Costa Rica: 25 Days to Avoid the "Gray List"

Entrepreneurs who do business overseas could see their commercial operations affected if the country is included in the list of non cooperative nations in the fight against money laundering and terrorism financing.

Tuesday, June 21, 2016

EDITORIAL

The demonstrated difficulty of the Solis administration in governing, understood as the management of conflicts between different sectors of the population, makes it difficult to be optimistic and believe that it eill be able to approve, before July 15th, the laws against money laundering and terrorism financing, which would prevent the country from being included in the list of non-cooperative countries on these issues.

The director of the Costa Rican Drug Institute (ICD as it is known in Spanish), Guillermo Araya, told deputies in the special legislative commission investigating the issue of the Panama Papers, that before July 15, the Assembly "... must approve the initiative that establishes the financing of terrorism as a crime and imposes a penalty of up to 15 years in prison on those who travel abroad to commit such acts or work for them. "   This project also includes the   "... Freezing of suspicious assets and precise cases where the police can dismantle money laundering networks."

Araya said that "... if Costa Rica ends up on the gray list or is listed as a non - cooperating country (in the fight against money laundering and high risk for terrorist financing), obviously the Costa Rican financial system would collapse, both public and private".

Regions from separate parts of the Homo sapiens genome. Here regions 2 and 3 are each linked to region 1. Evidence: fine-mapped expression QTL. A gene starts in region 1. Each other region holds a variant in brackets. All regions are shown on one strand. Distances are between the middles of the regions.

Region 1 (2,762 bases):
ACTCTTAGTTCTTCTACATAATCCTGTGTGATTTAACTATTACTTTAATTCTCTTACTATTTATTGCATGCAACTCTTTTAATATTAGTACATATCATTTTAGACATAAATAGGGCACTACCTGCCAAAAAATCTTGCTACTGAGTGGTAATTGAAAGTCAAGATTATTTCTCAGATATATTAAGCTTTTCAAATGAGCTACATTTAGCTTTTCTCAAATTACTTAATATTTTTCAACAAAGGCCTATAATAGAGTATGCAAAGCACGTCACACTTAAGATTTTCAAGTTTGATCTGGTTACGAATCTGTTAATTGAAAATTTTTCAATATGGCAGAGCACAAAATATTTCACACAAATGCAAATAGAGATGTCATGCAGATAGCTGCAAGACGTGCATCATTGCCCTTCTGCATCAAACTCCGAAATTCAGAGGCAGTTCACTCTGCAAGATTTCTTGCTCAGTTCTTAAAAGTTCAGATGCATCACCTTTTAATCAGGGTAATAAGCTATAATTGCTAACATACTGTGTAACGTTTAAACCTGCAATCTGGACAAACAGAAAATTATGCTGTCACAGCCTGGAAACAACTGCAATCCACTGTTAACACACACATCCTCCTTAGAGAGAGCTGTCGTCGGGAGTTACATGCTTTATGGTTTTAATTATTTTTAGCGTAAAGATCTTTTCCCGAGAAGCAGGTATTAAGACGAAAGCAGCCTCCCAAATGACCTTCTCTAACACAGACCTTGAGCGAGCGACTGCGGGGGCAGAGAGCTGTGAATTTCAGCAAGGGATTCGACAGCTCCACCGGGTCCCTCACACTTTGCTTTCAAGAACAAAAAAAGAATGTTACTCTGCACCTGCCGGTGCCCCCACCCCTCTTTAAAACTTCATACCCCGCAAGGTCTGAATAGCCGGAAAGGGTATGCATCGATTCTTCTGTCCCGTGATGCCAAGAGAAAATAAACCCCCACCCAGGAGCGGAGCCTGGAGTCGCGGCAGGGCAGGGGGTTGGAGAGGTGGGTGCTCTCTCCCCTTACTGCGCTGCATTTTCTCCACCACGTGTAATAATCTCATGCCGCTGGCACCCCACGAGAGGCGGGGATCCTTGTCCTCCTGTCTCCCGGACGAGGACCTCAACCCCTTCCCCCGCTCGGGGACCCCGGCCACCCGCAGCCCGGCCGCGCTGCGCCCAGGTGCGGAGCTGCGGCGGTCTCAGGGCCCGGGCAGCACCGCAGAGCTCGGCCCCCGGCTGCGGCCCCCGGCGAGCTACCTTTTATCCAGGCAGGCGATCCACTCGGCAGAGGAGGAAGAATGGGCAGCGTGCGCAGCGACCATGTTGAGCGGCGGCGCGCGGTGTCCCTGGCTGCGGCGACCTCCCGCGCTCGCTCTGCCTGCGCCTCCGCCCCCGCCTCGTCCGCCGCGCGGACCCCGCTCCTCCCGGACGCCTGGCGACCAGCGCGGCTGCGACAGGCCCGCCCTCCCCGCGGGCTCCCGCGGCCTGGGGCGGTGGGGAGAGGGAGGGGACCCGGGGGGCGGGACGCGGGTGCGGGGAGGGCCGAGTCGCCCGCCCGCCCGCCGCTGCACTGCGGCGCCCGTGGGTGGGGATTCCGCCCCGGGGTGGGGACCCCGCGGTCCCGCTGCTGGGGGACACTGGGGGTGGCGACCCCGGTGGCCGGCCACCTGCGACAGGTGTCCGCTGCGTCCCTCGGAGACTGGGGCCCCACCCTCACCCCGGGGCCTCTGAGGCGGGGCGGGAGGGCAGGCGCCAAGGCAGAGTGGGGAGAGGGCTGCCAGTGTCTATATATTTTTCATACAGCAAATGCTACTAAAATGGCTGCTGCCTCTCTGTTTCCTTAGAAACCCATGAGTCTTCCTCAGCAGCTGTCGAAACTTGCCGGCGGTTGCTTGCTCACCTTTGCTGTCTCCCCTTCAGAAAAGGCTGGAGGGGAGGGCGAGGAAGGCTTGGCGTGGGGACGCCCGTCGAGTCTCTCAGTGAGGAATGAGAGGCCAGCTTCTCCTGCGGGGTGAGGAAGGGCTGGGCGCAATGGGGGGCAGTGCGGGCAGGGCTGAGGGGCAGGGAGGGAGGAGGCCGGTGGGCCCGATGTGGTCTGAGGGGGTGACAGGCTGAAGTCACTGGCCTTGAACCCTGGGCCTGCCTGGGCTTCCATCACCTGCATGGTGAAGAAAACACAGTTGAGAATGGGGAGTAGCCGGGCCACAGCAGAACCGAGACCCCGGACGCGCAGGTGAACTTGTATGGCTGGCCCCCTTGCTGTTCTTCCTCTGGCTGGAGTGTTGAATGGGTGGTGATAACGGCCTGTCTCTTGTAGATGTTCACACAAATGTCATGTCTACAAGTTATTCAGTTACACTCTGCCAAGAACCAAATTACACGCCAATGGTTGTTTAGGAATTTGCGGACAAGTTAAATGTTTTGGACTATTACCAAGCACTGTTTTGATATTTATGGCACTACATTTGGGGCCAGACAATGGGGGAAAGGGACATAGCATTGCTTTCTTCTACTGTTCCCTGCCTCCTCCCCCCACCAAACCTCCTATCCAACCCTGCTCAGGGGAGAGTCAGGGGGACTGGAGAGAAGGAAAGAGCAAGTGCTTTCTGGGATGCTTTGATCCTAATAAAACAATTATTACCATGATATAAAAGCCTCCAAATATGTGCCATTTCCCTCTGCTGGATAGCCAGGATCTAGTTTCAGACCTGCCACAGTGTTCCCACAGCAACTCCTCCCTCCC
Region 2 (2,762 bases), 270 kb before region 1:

The prestige of Costa Rica as an institutionalized country has so far prevented it from being explicit signaled internationally as a center of money laundering, but times of globalization are fast, and there is increasingly stronger pressure from the major economies in the world to prevent tax evasion by their national citizens.  The extent of money laundering in Costa Rica amounts to $4 billion a year, noted the Directorate of National Intelligence and Security (DIS) itself, therefore the country is a clear target of pressure from the G20 and its dependent department the Financial Action Task Force (FATF).

The parsimony with which problems in the "pura vida" country are addressed, must be ignored and a reaction is urgent, especially from the sector dedicated to international trade - both importers as well as exporters - in order to avoid a situation that could seriously hinder -and make more expensive-, international business transactions.



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Once enacted, the newly approved law will force accountants, lawyers, realtors, and other professionals to report suspicious transactions made by their clients.

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